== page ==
We just started to kind of build this camaraderie, being from Meridian, Mississippi. —Rapper Big K.R.I.T
MEMPHIS — “Grew up on the country side of towwwnnn, now I’m ballin’ under city lights!”
If nobody else in the world can relate to rapper Big K.R.I.T.’s opening lyrics for his hit song “King of the South,” Utah Jazz guard Rodney Hood certainly can.
Both hail from the same small town: Meridian, Mississippi.
“We just started to kind of build this camaraderie, being from Meridian, Mississippi,” Big K.R.I.T. told the Deseret News. “And seeing what he was doing on a whole other aspect that wasn’t rap. For the community and all that so it’s dope.”
Big K.R.I.T. — whose real name is Justin Scott — is a popular southern musician and producer who has worked with rap stars such as J. Cole and Kendrick Lamar, while Hood goes up against the league’s brightest stars in his fourth NBA season out of Duke.
They share the same passion for their field of work.
“I see Rodney at this point now, he just had a 30-piece with 30 points in a game (in New Orleans), he’s dunking and all that and it’s finally that confidence is happening for him but he’s always had it,” Big K.R.I.T. said. “But he’s just always had to prove himself from every dynamic of being a ballplayer, an intellectual and all that because he comes from a place where they’ve never been and they don’t know anything about.”
Even with Hood’s name tied up in a string of NBA trade scenarios, with the deadline approaching Thursday, he knows Big K.R.I.T. always has his back.
“Definitely. We’re planning some stuff for the city,” Hood said ahead of Wednesday’s Jazz game in Memphis. “Obviously, we both came from there.
“That’s our roots, that’s where we come from and we’re two public figures that give a lot of kids hope from there so we’re definitely going to do some things and we spend a lot of time together,” he added.
Their bond is now tighter than ever, going back to the days of running around in the same the Boys & Girls Club, where Hood’s dad, Ricky Sr., continues to serve as the executive director.
Hood was six years younger, but Big K.R.I.T. certainly remembers Ricky Sr. and his youngest boy. However, they wouldn’t strongly connect until a couple summers ago as adults where that mutual admiration was personally exchanged after connecting through mutual friends in Mississippi.
“He’s just a great friend that I can call on at anytime to give me a lot of advice,” Hood said. “He’s a very knowledgeable guy. He’s one of the smartest dudes I know.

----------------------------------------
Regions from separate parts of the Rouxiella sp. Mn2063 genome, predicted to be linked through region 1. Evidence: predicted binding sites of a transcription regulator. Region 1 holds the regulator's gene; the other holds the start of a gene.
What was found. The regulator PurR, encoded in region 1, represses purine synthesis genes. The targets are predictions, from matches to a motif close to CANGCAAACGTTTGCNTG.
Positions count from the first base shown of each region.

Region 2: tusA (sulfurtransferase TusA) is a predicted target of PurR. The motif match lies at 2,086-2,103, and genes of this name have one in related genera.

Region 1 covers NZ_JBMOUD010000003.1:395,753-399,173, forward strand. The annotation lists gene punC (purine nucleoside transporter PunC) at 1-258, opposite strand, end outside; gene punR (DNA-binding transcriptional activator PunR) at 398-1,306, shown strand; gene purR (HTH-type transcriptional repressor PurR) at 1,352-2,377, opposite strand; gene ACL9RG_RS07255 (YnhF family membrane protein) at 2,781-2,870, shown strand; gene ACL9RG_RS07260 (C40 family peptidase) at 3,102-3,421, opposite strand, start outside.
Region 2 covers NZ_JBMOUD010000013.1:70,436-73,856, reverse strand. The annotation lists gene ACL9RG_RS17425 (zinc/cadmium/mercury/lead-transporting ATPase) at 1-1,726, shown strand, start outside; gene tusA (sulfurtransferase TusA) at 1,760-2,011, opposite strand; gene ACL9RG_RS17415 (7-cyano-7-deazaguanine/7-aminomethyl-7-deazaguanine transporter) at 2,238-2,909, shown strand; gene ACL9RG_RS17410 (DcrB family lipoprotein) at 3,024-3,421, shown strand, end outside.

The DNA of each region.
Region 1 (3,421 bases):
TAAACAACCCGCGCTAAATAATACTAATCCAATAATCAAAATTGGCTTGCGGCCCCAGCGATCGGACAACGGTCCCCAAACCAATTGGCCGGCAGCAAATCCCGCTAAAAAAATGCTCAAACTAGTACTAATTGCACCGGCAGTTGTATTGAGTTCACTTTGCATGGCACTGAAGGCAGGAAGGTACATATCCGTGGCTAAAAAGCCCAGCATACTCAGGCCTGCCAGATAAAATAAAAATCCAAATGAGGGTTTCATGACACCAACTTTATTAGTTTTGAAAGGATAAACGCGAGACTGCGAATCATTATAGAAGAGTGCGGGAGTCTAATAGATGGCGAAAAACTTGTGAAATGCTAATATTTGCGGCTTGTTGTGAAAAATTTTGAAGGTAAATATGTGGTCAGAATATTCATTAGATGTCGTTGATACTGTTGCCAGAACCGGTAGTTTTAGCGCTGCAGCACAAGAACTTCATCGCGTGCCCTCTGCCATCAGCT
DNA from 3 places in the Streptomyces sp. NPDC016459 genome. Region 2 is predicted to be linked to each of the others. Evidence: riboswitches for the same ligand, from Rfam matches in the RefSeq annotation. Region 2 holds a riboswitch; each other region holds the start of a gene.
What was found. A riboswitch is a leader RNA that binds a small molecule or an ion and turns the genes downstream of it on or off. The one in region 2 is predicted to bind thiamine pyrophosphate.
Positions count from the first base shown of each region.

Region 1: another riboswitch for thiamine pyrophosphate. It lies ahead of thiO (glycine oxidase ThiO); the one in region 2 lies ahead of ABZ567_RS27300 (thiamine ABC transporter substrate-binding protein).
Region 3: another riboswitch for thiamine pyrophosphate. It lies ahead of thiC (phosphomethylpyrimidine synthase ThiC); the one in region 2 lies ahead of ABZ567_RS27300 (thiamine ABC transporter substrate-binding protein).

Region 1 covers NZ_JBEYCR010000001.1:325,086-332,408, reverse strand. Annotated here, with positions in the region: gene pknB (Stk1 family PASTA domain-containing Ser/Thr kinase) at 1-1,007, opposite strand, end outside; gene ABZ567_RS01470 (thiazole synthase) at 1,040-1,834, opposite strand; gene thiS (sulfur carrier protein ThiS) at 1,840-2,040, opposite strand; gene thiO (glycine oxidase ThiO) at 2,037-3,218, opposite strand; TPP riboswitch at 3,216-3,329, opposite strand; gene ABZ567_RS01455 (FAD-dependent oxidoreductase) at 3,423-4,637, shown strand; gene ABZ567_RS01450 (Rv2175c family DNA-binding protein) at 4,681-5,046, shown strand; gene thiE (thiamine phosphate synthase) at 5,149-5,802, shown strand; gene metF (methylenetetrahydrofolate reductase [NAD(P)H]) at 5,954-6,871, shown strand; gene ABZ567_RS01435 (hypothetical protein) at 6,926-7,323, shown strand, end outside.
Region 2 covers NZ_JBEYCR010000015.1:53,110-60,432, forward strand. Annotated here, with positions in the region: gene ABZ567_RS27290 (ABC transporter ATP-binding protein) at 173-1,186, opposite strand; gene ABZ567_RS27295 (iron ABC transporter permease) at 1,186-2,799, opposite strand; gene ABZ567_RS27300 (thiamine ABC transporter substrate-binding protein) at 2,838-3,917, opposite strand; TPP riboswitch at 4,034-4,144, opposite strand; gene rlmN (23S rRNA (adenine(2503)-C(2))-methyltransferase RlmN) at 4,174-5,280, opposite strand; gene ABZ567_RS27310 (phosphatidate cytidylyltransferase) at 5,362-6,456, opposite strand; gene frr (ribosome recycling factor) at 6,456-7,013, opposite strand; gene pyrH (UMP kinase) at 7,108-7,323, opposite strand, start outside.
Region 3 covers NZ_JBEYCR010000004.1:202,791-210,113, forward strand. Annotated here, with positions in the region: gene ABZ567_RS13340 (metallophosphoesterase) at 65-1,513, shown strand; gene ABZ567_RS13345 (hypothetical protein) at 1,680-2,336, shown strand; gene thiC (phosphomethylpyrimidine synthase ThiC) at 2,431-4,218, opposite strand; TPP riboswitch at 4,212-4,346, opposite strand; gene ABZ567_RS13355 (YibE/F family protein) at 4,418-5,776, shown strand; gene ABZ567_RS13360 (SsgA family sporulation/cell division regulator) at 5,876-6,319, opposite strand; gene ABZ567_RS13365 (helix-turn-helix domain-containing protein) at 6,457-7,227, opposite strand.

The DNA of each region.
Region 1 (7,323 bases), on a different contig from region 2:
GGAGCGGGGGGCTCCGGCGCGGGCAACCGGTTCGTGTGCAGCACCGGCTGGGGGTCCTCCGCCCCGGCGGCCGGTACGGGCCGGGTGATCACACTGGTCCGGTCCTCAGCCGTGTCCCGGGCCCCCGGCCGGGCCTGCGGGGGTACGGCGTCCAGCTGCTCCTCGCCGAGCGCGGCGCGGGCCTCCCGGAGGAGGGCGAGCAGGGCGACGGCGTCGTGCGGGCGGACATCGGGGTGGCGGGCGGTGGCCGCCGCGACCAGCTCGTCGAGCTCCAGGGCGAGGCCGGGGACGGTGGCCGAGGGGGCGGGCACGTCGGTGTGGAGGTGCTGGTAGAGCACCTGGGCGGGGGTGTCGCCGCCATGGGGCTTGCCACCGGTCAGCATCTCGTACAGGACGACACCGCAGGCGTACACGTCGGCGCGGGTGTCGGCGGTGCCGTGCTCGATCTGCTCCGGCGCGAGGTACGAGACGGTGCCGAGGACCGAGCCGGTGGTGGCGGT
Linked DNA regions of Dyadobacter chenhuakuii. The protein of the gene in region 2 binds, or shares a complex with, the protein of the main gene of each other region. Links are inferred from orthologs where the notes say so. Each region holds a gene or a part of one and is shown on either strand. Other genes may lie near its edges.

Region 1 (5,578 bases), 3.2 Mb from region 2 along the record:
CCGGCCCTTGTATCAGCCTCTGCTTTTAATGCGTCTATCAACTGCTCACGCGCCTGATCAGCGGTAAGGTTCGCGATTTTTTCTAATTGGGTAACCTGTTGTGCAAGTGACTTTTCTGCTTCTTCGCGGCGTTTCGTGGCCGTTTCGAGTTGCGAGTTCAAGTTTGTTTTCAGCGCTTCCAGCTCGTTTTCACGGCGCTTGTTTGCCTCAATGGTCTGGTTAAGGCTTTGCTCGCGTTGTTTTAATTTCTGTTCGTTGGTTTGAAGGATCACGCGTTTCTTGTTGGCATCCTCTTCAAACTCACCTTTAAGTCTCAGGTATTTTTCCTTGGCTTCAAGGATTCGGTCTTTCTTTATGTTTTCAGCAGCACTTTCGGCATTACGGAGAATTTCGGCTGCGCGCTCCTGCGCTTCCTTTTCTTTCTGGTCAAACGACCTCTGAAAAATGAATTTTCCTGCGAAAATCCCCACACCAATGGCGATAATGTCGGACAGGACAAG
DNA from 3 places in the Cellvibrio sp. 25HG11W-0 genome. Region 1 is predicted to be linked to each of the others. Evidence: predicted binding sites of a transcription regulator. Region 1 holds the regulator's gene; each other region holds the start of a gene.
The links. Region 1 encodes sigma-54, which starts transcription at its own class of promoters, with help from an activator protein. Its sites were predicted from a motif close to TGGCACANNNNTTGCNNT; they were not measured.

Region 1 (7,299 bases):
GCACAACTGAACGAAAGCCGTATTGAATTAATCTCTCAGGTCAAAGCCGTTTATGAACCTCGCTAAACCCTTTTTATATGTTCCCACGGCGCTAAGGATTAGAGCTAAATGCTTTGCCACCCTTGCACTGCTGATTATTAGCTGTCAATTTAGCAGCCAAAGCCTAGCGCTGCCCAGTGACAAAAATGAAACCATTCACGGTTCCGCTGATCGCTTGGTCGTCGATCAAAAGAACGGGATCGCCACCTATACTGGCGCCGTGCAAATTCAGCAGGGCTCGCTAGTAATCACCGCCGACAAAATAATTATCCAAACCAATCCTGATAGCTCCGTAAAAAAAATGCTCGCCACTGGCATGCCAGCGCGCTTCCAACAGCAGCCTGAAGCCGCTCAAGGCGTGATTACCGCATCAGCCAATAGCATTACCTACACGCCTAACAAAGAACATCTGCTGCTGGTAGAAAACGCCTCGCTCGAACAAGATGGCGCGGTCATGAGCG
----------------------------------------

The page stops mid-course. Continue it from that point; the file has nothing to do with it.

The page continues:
Big K.R.I.T. even allowed Hood to visit one of his private studio sessions to hear most of his ‘4eva Is a Mighty Long Time’ double-album in advance before its release on Oct. 27, 2017. He also made an appearance at Hood’s annual basketball camp this past summer in Meridian.
“I can’t play basketball but just being there and being a part of it all and then seeing it happen at Meridian Community College because I went to MCC for two years for community college and that was before I was even recognized as a rapper, for real for real,” Big K.R.I.T. described. “And to be back years later for his camp and I’m just sitting there and I’m watching the game and these little kids from Meridian, dribbling and killing it.
“Everybody was excited and then he’s there giving this speech about how you can make it from anywhere,” he added. “I’m from here and it’s like you can do it, you’ve just got to stay focused and stay strong so I’m there in that circle.”
The country boys frequently exchange text messages and Big K.R.I.T. is like the rest of the basketball world, waiting to see what happens next in Hood’s career.
No matter what, though, their relationship is still intact. Big K.R.I.T. currently resides in Atlanta and will begin his 29-city Heavy is the Crown tour with special guest Cyhi The Prynce, starting in Little Rock, Arkansas on March 15.
“I would tell him to keep grinding and keep doing what he does on the court,” Big K.R.I.T. said. Going from being on a major label, then going to being independent showed me a lot about, no matter what you’ve got to keep staying true to yourself.
“We all wish we could stay with one franchise and it work out the way it work out but it doesn’t necessarily work that way but you’ve got to keep balling,” he added. “You’ve got to keep being 100 percent, keep doing what’s best for you and your legacy and then build and help other people around you, too. I would tell him to say focused, trade or not.”